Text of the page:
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Wise Guys: Can’t Women Ask Men Out?

Tue, Mar 30, 2010

Advice, Wise Guys

photo by rick

Advice from three of our guy friends. This week a straight woman asks, “Why do some guys get freaked out if a woman asks them out, and act like she’s desperate? Is it because they feel like they have to say yes? Or does it actually make a woman seem less attractive to some guys, if she’s playing the opposite of hard-to-get? Do guys make assumptions about what a woman is like, based on the fact that she asks him out?

wiseguy_benStraight Married Guy (Ben): I would guess one of two things is happening here. Either you’re dealing with a really immature guy — a guy who doesn’t have a lot of experience with dating or who isn’t all that confident in himself — or you’re dealing with a guy who just doesn’t want to go out with you. Either way, there’s a strategy here for easily figuring out how a guy is going to react before you ask him out. It’s called “flirting.” Start slow, toss an innuendo here, a very casual touch there. If he returns the flirt then start ramping it up. Really, everyone – man or woman – should have a pretty clear idea what the answer is to “Will you go out with me?” before you even ask it. You’ve achieved “expert” flirting status when you can get your mark to ask you out first. Saves you money on the date while you decide whether he’s good enough for you.

Gay Commited Guy (Bradford Shellhammer): Yes, some men like women who are quiet, who play the part of the damsel in distress. They like the power struggle. For those guys I imagine it could be a turn-off. But for every one of those guys, the ones intimidated by strong and direct women, I bet there are even more who’d be welcome to women making the first move, being the pursuer. Yes, guys — hell, everyone — makes assumptions about people based on first impressions. Nothing new there. But women should be more aggressive with dating and asking guys out. I think it would, in the long run, save them a lot of headache.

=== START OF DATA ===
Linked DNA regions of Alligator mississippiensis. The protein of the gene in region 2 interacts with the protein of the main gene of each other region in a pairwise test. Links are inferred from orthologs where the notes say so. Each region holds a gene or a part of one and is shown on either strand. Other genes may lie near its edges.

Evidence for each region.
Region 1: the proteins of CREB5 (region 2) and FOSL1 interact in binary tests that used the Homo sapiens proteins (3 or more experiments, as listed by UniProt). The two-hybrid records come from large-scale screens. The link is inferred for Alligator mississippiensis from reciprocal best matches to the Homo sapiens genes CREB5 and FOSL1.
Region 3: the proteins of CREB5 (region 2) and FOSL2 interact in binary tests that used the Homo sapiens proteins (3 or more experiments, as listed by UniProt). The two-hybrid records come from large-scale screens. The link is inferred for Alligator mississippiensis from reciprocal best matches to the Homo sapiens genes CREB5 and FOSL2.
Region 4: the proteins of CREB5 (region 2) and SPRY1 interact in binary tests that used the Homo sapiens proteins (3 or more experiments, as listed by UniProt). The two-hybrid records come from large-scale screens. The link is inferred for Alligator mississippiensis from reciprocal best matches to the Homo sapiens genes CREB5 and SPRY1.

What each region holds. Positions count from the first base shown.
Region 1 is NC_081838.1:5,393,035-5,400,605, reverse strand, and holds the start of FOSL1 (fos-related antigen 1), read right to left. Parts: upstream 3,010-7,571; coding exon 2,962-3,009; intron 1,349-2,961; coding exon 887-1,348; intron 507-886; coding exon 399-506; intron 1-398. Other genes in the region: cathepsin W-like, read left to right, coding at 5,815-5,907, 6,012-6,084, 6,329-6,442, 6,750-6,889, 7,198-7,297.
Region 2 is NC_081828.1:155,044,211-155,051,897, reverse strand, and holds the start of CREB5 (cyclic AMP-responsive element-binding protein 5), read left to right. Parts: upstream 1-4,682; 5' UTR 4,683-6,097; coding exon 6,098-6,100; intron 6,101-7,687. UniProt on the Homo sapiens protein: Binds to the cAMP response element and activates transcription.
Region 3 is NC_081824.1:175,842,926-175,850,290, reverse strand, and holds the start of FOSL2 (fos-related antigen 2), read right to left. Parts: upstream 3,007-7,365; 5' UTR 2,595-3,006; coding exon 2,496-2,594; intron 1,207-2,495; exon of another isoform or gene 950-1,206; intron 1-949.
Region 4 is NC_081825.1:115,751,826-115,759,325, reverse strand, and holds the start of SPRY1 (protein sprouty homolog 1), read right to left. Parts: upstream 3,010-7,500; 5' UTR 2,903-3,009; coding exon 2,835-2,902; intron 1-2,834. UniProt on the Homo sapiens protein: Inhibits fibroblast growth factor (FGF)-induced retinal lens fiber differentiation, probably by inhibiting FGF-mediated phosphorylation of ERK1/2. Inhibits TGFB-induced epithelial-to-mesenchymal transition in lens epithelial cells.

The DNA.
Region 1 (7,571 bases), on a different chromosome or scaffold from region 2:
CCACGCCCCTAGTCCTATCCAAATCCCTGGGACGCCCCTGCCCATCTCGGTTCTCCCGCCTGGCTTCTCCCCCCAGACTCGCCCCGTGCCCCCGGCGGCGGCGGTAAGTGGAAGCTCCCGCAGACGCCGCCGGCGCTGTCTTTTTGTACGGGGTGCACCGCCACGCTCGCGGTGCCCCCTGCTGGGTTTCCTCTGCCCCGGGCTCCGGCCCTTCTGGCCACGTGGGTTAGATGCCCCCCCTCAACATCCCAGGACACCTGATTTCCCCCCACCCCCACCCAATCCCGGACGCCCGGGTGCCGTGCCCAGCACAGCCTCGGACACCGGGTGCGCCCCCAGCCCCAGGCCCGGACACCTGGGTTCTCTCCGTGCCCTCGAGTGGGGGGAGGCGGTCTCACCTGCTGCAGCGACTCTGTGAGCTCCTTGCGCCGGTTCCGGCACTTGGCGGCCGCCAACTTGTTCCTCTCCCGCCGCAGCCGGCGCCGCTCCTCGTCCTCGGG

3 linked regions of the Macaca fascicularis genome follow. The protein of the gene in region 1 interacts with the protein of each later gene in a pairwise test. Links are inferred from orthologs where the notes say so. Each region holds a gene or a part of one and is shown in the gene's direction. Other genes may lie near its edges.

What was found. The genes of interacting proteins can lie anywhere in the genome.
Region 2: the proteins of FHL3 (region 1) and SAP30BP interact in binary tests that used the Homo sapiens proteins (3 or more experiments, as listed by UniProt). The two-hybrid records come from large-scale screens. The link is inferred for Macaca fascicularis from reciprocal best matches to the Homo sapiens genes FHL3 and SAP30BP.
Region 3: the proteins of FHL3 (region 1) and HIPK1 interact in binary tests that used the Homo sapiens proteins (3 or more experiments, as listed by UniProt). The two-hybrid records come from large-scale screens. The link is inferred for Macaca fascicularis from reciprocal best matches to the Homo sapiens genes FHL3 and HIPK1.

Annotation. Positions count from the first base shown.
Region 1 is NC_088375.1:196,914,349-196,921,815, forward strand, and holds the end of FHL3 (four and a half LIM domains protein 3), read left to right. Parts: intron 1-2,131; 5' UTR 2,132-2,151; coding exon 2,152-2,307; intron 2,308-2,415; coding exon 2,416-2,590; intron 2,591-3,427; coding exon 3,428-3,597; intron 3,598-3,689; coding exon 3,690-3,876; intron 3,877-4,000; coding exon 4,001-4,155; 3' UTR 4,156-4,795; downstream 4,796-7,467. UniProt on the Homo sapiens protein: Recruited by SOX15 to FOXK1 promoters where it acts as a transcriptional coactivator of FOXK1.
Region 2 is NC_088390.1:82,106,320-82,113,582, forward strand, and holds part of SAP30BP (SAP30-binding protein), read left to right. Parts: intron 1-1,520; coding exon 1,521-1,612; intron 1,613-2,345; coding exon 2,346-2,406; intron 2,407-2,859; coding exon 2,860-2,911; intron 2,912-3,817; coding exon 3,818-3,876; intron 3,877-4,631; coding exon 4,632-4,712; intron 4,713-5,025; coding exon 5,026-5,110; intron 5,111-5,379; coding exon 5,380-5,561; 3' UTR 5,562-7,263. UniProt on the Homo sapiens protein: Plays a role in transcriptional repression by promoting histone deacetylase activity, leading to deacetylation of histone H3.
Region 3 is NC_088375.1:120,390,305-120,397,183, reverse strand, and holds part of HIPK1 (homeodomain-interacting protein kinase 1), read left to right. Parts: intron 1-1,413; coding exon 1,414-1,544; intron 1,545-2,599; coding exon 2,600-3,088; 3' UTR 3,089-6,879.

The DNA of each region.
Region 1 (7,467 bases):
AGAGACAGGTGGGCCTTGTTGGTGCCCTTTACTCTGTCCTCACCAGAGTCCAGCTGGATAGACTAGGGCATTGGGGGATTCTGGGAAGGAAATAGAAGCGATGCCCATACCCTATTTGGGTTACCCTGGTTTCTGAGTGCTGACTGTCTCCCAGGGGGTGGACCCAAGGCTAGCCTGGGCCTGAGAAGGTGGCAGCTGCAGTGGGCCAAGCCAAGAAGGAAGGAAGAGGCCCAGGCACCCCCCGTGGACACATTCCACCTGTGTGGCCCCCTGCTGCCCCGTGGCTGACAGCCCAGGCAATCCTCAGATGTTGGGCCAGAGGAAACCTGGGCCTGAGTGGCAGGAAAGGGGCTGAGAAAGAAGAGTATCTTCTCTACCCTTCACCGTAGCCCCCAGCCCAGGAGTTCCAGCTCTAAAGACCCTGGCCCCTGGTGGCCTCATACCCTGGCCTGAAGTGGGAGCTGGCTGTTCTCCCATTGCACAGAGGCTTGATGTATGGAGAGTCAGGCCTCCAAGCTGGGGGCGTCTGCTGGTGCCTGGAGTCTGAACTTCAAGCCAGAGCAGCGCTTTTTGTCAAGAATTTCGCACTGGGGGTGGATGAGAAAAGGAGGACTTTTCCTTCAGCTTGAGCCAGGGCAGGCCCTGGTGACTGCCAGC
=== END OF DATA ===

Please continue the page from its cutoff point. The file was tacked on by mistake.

anonymous_suitStraight Single Guy (Max): I like a girl who is hard to get. Us dudes like the thrill of the hunt and the time during which we don’t know if anything is going to happen. When a girl asks me out it is (most of the time) a thrill, but quite different from working hard for a lady, and eventually getting what you want. Suddenly, you realize that you are the hunted and this can
be either amusing and awesome, or a frightening realization that your game ain’t up to snuff. Personally, I’m quite intrigued by any girl who has the guts to ask me out. A girl who knows what she wants is a good thing. For all ladies considering such moves, however, I will point to this question as a good indication for the risks involved. We CAN get freaked out and you CAN look desperate if you do this in the wrong manner. If you ask a guy out, give him options. Let him feel a bit of power by picking the location, time or whatever. Just don’t walk up to him and tell him to take you out this Saturday and that you love sushi. Even if you’re a total babe, this is a strange move and will spook most men.